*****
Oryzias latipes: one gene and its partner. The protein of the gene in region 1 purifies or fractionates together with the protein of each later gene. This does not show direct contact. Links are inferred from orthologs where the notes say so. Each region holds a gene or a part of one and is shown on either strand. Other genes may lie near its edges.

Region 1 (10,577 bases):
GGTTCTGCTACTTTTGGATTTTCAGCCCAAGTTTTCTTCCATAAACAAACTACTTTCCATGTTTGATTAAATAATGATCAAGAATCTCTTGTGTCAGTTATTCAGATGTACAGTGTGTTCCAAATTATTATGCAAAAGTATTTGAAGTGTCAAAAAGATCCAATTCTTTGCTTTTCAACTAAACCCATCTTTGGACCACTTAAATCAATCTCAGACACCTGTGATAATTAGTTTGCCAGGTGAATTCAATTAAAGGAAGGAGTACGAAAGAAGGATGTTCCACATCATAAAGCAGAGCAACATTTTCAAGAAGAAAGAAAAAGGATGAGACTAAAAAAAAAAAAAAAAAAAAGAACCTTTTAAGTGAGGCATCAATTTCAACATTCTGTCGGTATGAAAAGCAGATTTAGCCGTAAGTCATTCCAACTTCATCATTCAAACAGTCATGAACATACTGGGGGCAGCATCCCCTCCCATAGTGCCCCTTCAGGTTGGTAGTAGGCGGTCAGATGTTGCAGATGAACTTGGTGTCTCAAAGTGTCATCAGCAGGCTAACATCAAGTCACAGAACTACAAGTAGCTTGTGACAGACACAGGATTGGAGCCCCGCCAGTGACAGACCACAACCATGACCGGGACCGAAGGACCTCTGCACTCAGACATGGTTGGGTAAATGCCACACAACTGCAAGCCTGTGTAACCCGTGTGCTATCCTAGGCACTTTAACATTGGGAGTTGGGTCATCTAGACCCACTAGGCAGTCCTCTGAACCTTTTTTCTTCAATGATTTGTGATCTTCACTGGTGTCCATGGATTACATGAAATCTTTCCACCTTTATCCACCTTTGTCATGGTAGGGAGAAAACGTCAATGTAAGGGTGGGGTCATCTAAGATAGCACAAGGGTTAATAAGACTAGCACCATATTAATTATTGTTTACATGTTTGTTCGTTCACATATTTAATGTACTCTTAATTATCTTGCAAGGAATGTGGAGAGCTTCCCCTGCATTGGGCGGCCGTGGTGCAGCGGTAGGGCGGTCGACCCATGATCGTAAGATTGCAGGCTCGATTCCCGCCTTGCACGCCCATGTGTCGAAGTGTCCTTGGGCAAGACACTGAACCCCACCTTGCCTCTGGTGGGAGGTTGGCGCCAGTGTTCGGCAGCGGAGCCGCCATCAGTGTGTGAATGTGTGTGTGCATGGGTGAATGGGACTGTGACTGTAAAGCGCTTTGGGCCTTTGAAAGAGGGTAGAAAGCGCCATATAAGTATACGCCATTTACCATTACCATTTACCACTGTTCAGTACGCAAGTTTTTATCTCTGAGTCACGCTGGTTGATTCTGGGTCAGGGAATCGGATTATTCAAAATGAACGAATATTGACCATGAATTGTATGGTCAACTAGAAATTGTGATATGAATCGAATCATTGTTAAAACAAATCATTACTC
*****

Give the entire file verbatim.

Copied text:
Oryzias latipes: one gene and its partner. The protein of the gene in region 1 purifies or fractionates together with the protein of each later gene. This does not show direct contact. Links are inferred from orthologs where the notes say so. Each region holds a gene or a part of one and is shown on either strand. Other genes may lie near its edges.

Region 1 (10,577 bases):
GGTTCTGCTACTTTTGGATTTTCAGCCCAAGTTTTCTTCCATAAACAAACTACTTTCCATGTTTGATTAAATAATGATCAAGAATCTCTTGTGTCAGTTATTCAGATGTACAGTGTGTTCCAAATTATTATGCAAAAGTATTTGAAGTGTCAAAAAGATCCAATTCTTTGCTTTTCAACTAAACCCATCTTTGGACCACTTAAATCAATCTCAGACACCTGTGATAATTAGTTTGCCAGGTGAATTCAATTAAAGGAAGGAGTACGAAAGAAGGATGTTCCACATCATAAAGCAGAGCAACATTTTCAAGAAGAAAGAAAAAGGATGAGACTAAAAAAAAAAAAAAAAAAAAGAACCTTTTAAGTGAGGCATCAATTTCAACATTCTGTCGGTATGAAAAGCAGATTTAGCCGTAAGTCATTCCAACTTCATCATTCAAACAGTCATGAACATACTGGGGGCAGCATCCCCTCCCATAGTGCCCCTTCAGGTTGGTAGTAGGCGGTCAGATGTTGCAGATGAACTTGGTGTCTCAAAGTGTCATCAGCAGGCTAACATCAAGTCACAGAACTACAAGTAGCTTGTGACAGACACAGGATTGGAGCCCCGCCAGTGACAGACCACAACCATGACCGGGACCGAAGGACCTCTGCACTCAGACATGGTTGGGTAAATGCCACACAACTGCAAGCCTGTGTAACCCGTGTGCTATCCTAGGCACTTTAACATTGGGAGTTGGGTCATCTAGACCCACTAGGCAGTCCTCTGAACCTTTTTTCTTCAATGATTTGTGATCTTCACTGGTGTCCATGGATTACATGAAATCTTTCCACCTTTATCCACCTTTGTCATGGTAGGGAGAAAACGTCAATGTAAGGGTGGGGTCATCTAAGATAGCACAAGGGTTAATAAGACTAGCACCATATTAATTATTGTTTACATGTTTGTTCGTTCACATATTTAATGTACTCTTAATTATCTTGCAAGGAATGTGGAGAGCTTCCCCTGCATTGGGCGGCCGTGGTGCAGCGGTAGGGCGGTCGACCCATGATCGTAAGATTGCAGGCTCGATTCCCGCCTTGCACGCCCATGTGTCGAAGTGTCCTTGGGCAAGACACTGAACCCCACCTTGCCTCTGGTGGGAGGTTGGCGCCAGTGTTCGGCAGCGGAGCCGCCATCAGTGTGTGAATGTGTGTGTGCATGGGTGAATGGGACTGTGACTGTAAAGCGCTTTGGGCCTTTGAAAGAGGGTAGAAAGCGCCATATAAGTATACGCCATTTACCATTACCATTTACCACTGTTCAGTACGCAAGTTTTTATCTCTGAGTCACGCTGGTTGATTCTGGGTCAGGGAATCGGATTATTCAAAATGAACGAATATTGACCATGAATTGTATGGTCAACTAGAAATTGTGATATGAATCGAATCATTGTTAAAACAAATCATTACTC